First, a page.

How To Discover Your Competitive Advantage
on Friday, January 22, 2021
Did you know that no two tigers have the exact same stripes? While they may appear similar to the naked eye, a tiger’s stripes are just as unique as a human fingerprint. These individualistic animals also tend to live alone, rather than in packs, making each one a strong and unique force to be reckoned with in the wild.
In the business jungle, we can take a note or two from the tiger’s book. In today’s competitive environment, companies that don’t develop their own unique stripes are at risk of getting lost in the herd. Finding your competitive advantage — that unique something that only you can offer — will differentiate you from your rivals and provide a clear and compelling reason for customers to do business with you.
Understanding Competitive Advantage
Harvard Business School professor Michael Porter first introduced the idea of competitive advantage in the 1980s. He identified two basic types of competitive advantage: cost advantage and differentiation advantage.
- Cost Advantage: Providing the same product or service at a lower cost than your competitors
- Differentiation Advantage: Providing a product or service that exceeds the benefits offered by your competitors
An example of a cost advantage approach would be to lower your costs by improving operational efficiencies or reducing operational expenses (e.g., cheaper labor and materials). You could then pass those savings on to your customers to outprice the competition and gain market share.
A differentiation advantage approach might involve using innovation to provide a higher quality product or service or delivering excellent customer service that helps you earn brand recognition.
A true competitive advantage is something your competitors can't replicate. It's unique to you and only you.
Defining Your Competitive Advantage
To find your competitive advantage, you need to know:
- Who your competitors are
- Who your target market is
- What value you provide to your customers
Armed with this knowledge, you can then start evaluating how those factors translate into a competitive advantage. A great place to begin is by conducting a SWOT analysis, where you take a hard look at your strengths, weaknesses, opportunities, and threats. Your strengths and opportunities will help you clarify your competitive advantage(s), while your weaknesses and threats shed light on your disadvantage(s). You should also conduct a SWOT analysis of your top competitors to clearly understand how you stack up against them.
Competitive Advantage Examples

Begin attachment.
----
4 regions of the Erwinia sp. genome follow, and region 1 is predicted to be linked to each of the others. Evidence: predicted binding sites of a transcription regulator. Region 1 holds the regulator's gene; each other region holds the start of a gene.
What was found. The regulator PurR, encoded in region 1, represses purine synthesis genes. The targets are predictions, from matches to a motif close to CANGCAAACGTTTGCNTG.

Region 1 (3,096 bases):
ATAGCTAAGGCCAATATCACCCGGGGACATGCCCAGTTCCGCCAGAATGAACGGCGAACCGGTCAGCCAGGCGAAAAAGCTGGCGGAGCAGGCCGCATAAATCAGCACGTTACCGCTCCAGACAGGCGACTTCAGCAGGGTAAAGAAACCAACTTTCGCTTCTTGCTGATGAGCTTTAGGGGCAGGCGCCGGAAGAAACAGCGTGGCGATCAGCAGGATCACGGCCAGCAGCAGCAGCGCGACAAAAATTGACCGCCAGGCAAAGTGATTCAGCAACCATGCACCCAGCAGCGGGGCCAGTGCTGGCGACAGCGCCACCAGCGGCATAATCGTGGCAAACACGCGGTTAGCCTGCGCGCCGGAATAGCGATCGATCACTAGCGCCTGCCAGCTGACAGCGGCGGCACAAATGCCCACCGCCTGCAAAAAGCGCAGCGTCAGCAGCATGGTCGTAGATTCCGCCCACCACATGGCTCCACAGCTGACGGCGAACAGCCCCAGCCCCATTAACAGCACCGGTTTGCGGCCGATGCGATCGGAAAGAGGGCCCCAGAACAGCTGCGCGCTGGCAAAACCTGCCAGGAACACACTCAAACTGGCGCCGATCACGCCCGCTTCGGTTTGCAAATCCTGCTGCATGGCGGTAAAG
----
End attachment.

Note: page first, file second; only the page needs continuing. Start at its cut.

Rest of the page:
Need some more help to get the ideas flowing? Consider whether any of these strengths apply to you as you conduct your SWOT analysis:
- Expertise: Are you a specialist in something? Do you have exclusive knowledge or skills that your competitors don’t? Perhaps you’re fluent in three different languages, or you have extensive knowledge of a neighborhood. Or maybe you only operate in a niche market, such as the luxury-home market.
- Connections: Your relationships and professional network can also give you a competitive edge. This could mean collaborating with a business partner who shares your mutual client base and sharing resources to deliver a more streamlined customer experience. Or it could simply be a connection to someone with insider information (the legal kind), so you can be the first to know about big changes or opportunities in your market.
- Resources: Do you have access to a lot of capital that can propel you above your rivals? How about special technology, systems, or processes that enable you to deliver faster and more efficiently?
Other ideas to consider:
- Brand Reputation
- Customer Service
- Organizational Culture
- Geographic Location
- Transferable Skills from Past Experience
Communicating Your Competitive Advantage
Once you understand your competitive advantage, it’s important to craft it into a unique selling proposition (USP) that clearly and succinctly tells customers why they should choose you over the competition. Your USP informs how you position yourself in the marketplace and should be consistently communicated across your entire brand, from the messaging on your website to the elevator pitch you use with potential customers.
So, what if you’ve gone through the exercise of completing your SWOT analysis and you still see gaps? Maybe your competitive advantage isn’t as strong as you’d like it to be, or you’re struggling to come up with one that’s truly unique to you. Don’t be discouraged. Use this as an opportunity to expand on your skills, services, or resources to strengthen your competitive advantage or create one that doesn’t exist today. For example, if your goal is to become an influencer and thought leader in your field, consider getting an expert certification in social media marketing. As part of your growth strategy, form a plan to develop strengths that translate into a more robust or brand-new competitive advantage.
It’s a jungle out there, and finding your unique competitive advantage will empower you to excel above your opponents and deliver the value your customers want and need. Make 2021 the year you earn your stripes — literally — and establish yourself as a leader in your market.